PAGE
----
21F, Across the Pond

Upperclassmen share their experiences studying abroad post-pandemic.

by Molly Stevens | 10/13/21 2:20am

studyabroad

Tahlia Mullen '22 explores London while on the Government FSP.

Source: Courtesy of Tahlia Mullen

As traditions are restored, friendships are rekindled and in-person classes are reinstated, the beginning of 21F marks Dartmouth’s return to a semi-normal campus. This historically significant term has afforded unique opportunities for connecting — and reconnecting — to Dartmouth’s community, not only for Dartmouth’s freshman but for all returning students. 

But what about those who have chosen to be away from campus this term? 

This fall, nine study abroad programs are currently underway. Originally, the College intended to run thirteen programs, but four were cancelled at the last minute. 

Joana Lame ’23, an Italian and chemistry double major, is currently on the Italian LSA+ program in Rome, where she and the six other students on the LSA and LSA+ programs are taking classes at the language school Italiaidea.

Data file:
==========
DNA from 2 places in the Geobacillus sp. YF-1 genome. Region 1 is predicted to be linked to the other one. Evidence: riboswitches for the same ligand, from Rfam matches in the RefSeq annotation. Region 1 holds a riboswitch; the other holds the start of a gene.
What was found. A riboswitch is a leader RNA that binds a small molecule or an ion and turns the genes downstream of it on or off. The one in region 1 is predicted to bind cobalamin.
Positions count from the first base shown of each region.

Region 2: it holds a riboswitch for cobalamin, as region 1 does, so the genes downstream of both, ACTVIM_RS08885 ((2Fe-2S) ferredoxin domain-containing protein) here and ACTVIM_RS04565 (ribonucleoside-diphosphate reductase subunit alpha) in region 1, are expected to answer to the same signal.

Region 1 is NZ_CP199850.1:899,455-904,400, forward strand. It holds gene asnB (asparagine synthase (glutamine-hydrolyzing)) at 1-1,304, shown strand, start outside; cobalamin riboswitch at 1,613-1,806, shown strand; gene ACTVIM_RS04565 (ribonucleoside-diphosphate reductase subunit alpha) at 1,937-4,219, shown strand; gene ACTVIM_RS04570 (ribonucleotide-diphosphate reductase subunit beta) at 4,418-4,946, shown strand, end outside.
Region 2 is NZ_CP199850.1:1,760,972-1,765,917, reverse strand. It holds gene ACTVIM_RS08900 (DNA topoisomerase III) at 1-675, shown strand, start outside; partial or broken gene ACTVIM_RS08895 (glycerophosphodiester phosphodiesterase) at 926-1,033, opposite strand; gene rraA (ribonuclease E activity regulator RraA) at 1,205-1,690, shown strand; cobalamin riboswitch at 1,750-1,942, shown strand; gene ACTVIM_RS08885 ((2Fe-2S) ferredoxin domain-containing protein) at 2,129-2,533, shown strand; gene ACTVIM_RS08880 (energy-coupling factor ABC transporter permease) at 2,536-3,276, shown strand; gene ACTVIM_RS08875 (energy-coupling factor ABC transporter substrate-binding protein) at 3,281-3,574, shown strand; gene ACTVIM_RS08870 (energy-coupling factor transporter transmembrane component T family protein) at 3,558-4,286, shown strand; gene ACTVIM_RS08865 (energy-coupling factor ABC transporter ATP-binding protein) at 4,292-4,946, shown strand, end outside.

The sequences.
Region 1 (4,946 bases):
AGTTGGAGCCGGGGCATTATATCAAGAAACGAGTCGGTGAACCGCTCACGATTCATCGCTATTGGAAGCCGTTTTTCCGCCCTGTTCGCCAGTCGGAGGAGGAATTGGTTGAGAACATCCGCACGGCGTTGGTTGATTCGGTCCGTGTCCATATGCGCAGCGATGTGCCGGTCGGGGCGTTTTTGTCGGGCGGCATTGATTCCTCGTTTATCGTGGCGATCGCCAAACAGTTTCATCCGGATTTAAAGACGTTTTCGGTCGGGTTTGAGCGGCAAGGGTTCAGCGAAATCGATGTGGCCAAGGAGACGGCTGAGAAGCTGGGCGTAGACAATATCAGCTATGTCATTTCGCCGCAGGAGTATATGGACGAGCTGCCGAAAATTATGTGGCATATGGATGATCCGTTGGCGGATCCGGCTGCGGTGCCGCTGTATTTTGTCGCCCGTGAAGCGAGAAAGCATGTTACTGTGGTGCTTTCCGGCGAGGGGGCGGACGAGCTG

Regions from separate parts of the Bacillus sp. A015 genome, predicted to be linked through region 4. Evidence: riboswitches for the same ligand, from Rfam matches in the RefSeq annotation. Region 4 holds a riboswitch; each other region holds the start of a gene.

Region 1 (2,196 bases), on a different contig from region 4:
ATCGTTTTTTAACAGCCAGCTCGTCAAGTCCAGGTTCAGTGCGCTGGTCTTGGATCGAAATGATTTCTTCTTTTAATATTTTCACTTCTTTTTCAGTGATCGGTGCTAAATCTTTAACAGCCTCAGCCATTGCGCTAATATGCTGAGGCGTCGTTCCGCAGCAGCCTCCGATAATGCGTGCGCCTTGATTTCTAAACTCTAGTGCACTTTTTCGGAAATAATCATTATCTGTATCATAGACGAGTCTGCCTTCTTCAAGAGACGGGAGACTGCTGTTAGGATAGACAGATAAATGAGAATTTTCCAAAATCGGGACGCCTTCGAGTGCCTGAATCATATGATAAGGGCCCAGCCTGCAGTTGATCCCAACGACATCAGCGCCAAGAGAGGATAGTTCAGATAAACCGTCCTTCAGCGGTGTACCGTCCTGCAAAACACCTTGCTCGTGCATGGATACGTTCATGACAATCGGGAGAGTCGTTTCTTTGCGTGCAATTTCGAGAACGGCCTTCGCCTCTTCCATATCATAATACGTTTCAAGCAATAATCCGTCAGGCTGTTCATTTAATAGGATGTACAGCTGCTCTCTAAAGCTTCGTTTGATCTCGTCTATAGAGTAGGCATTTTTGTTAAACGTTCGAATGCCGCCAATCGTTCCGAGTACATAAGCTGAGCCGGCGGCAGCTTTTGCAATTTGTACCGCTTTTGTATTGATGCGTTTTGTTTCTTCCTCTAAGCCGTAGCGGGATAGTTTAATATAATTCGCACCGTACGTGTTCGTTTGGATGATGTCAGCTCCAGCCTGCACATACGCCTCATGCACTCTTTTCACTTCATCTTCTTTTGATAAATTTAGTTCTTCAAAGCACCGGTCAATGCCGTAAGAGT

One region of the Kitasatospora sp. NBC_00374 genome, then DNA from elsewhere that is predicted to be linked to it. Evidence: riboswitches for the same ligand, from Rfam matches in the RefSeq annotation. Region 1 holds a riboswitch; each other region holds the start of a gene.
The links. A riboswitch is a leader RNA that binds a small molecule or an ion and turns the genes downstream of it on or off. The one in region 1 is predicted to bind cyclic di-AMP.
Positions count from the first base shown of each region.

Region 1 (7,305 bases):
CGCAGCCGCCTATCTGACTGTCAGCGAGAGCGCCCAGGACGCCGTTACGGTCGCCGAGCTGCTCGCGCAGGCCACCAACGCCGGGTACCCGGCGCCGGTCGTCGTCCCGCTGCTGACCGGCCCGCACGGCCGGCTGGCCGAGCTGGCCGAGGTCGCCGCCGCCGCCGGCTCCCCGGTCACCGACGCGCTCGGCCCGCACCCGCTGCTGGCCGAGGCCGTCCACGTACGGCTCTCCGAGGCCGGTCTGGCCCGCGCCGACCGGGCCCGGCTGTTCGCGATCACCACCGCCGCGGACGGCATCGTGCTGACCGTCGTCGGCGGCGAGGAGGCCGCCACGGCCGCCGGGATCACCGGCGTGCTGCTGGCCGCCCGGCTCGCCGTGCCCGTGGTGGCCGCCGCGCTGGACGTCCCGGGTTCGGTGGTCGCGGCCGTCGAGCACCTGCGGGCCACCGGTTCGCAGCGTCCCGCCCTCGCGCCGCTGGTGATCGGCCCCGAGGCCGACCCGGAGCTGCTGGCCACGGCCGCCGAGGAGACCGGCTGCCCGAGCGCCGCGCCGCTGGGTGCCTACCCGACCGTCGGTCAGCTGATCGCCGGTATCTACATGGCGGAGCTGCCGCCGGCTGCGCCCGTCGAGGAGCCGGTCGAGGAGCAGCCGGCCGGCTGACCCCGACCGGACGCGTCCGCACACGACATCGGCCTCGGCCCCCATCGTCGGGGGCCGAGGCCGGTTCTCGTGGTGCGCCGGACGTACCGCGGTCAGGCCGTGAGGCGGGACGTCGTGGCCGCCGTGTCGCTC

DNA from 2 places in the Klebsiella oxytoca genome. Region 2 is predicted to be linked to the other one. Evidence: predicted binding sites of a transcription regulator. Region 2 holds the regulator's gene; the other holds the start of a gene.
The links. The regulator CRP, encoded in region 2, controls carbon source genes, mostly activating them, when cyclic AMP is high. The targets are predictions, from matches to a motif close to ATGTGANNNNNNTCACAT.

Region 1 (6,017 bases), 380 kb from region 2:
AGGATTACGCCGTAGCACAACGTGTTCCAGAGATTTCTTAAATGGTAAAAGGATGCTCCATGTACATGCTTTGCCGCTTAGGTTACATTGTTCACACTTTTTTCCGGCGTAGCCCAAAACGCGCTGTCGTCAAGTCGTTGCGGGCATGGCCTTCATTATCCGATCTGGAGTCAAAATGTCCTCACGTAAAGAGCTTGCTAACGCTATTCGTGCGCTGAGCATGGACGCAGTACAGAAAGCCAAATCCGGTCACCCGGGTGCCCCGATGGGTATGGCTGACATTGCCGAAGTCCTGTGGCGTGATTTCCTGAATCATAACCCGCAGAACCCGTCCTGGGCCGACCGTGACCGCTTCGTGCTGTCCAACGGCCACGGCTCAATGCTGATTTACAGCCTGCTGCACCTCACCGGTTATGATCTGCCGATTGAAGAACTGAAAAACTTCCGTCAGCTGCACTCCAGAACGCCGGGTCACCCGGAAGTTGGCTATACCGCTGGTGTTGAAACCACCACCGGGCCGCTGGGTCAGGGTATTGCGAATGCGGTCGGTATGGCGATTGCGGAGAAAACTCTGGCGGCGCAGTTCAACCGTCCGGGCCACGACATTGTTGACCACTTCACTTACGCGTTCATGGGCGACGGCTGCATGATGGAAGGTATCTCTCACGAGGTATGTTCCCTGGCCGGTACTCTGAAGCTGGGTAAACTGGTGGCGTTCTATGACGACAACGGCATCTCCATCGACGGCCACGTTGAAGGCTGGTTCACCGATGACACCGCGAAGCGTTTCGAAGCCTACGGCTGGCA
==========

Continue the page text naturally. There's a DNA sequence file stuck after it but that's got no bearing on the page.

A typical day for Lame starts with a jog by the river, followed by lunch and Italian lessons. Later in the day, Lame has free time, and she often spends the afternoons taking walks in the city’s center and going out with her friends at night. 

As an international student from Albania, Lame admitted that adjusting to life in Italy was not very difficult. 

“The thing is, because I’ve been living in Europe for most of my life, I didn’t really experience the culture shock that most of my friends experienced,” Lame said. “I found everything very homey, very familiar.” 

While in previous terms students on the Italian study abroad program lived in homestays, this year, Lame and her peers are staying in apartments. Lame reflected that living on her own has given her “more perspective on adulthood.” 

“Having your own house, living in your own apartment and being off-campus in a brand new city for you just gives you that perspective. It makes you realize whether it is easy for you to adapt or not, and I understand that it is very easy for me to adapt,” Lame said. 

As for the COVID-19 regulations in Rome, Lame has had no problem getting around and exploring the city — a stark contrast from her past year on campus as she was unable to return home to Albania due to COVID-19 restrictions. 

“I’m able to use the means of public transportation,” Lame said. “I’m able to move from one place to another, and the only thing I need to do is carry my mask.”